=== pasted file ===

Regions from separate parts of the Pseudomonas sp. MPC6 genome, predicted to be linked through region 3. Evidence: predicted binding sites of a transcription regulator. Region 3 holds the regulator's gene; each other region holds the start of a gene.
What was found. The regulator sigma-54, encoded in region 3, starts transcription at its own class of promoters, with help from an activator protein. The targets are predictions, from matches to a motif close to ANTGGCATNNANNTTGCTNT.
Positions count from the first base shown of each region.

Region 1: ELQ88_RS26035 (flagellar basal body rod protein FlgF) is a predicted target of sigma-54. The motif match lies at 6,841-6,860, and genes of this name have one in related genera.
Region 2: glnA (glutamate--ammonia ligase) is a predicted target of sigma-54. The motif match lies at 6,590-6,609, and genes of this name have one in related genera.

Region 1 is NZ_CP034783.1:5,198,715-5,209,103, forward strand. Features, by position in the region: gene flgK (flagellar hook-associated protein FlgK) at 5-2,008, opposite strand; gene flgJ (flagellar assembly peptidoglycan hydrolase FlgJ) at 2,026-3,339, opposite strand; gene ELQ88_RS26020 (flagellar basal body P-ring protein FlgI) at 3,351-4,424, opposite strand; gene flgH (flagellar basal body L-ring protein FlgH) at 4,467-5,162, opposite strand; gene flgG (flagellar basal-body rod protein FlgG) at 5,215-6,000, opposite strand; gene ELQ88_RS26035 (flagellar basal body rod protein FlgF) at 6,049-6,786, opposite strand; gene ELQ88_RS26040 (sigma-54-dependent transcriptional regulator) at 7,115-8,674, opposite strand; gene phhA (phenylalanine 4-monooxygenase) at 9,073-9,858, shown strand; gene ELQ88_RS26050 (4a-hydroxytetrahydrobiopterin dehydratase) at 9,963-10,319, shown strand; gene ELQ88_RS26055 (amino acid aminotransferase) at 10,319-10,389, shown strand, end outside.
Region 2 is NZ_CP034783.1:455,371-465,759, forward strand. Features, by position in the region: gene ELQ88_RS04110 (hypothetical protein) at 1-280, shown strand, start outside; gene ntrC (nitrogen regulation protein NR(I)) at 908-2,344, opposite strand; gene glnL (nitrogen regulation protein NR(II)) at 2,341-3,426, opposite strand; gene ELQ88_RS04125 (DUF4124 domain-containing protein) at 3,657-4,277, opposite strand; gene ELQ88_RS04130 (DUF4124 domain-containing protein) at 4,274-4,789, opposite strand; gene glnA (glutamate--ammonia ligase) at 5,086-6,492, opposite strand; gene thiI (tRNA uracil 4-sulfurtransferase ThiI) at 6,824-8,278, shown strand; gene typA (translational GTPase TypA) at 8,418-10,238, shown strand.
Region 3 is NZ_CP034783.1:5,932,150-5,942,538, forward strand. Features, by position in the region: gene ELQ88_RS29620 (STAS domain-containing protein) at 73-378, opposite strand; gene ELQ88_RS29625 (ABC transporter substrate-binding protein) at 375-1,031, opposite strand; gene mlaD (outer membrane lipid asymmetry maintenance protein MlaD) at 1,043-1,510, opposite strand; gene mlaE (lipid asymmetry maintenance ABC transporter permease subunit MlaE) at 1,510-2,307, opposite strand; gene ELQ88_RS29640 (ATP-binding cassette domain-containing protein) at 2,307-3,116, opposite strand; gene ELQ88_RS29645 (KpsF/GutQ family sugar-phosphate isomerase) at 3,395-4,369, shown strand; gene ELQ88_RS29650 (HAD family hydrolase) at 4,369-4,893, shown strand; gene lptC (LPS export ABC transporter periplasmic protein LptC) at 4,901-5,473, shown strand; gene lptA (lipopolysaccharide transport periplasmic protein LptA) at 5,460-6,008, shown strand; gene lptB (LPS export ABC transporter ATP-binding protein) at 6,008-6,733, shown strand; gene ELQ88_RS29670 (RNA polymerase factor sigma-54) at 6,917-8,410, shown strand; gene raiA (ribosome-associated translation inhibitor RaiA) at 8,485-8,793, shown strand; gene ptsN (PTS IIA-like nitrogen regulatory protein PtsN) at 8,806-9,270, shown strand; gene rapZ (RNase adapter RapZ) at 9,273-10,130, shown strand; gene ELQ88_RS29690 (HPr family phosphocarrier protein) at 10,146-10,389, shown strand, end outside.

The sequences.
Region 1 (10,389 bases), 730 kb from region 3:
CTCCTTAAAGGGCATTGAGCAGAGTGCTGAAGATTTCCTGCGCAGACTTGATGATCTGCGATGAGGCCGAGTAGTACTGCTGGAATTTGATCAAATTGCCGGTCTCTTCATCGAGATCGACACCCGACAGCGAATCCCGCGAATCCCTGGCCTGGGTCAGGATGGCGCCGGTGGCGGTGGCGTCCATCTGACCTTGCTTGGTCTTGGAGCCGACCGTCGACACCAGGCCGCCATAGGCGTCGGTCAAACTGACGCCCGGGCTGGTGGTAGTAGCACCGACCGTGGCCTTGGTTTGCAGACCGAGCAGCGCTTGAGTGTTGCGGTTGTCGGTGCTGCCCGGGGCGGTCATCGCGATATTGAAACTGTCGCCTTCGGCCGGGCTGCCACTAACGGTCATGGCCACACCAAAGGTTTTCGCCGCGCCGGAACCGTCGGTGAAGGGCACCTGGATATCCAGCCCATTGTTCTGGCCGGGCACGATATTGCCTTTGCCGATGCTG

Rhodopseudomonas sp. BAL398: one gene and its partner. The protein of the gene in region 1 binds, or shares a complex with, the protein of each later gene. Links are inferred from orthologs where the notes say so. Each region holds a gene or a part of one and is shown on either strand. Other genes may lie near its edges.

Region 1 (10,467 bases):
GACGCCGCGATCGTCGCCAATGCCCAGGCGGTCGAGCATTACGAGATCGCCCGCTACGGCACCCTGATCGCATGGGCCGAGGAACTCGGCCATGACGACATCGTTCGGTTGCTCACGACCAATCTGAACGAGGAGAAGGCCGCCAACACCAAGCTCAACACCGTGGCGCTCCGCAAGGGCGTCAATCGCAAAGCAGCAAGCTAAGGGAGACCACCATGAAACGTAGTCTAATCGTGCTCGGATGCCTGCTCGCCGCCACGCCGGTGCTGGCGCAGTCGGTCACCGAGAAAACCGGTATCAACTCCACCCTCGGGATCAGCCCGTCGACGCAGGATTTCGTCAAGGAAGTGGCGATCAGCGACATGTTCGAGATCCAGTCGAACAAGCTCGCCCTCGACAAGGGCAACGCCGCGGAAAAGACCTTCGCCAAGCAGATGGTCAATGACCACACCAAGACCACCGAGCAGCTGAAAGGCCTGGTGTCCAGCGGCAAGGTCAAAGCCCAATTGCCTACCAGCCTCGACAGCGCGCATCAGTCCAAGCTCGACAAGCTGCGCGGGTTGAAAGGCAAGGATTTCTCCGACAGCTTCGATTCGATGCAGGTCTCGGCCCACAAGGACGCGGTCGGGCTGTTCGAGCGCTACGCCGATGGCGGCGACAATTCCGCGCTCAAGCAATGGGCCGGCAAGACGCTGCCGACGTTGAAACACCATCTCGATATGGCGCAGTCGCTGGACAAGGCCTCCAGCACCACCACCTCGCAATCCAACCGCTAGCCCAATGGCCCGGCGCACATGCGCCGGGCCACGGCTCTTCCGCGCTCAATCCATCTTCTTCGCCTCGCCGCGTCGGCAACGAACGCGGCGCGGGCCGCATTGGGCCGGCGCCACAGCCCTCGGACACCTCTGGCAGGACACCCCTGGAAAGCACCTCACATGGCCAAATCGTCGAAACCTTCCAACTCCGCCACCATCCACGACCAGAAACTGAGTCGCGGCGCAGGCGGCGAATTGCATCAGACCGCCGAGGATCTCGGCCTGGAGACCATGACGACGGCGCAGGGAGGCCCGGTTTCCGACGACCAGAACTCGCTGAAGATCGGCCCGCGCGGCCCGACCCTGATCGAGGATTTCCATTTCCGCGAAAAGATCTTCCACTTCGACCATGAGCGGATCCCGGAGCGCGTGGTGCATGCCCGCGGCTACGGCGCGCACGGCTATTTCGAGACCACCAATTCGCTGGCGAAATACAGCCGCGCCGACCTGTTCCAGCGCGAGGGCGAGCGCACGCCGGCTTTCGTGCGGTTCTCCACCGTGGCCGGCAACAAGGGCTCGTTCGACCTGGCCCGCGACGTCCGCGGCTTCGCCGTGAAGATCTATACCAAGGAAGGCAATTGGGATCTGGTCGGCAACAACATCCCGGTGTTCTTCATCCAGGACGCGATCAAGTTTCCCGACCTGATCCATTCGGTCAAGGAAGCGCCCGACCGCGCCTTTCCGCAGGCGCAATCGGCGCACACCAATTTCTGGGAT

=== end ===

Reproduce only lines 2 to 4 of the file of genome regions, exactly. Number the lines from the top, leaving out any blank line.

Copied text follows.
What was found. The regulator sigma-54, encoded in region 3, starts transcription at its own class of promoters, with help from an activator protein. The targets are predictions, from matches to a motif close to ANTGGCATNNANNTTGCTNT.
Positions count from the first base shown of each region.

Region 1: ELQ88_RS26035 (flagellar basal body rod protein FlgF) is a predicted target of sigma-54. The motif match lies at 6,841-6,860, and genes of this name have one in related genera.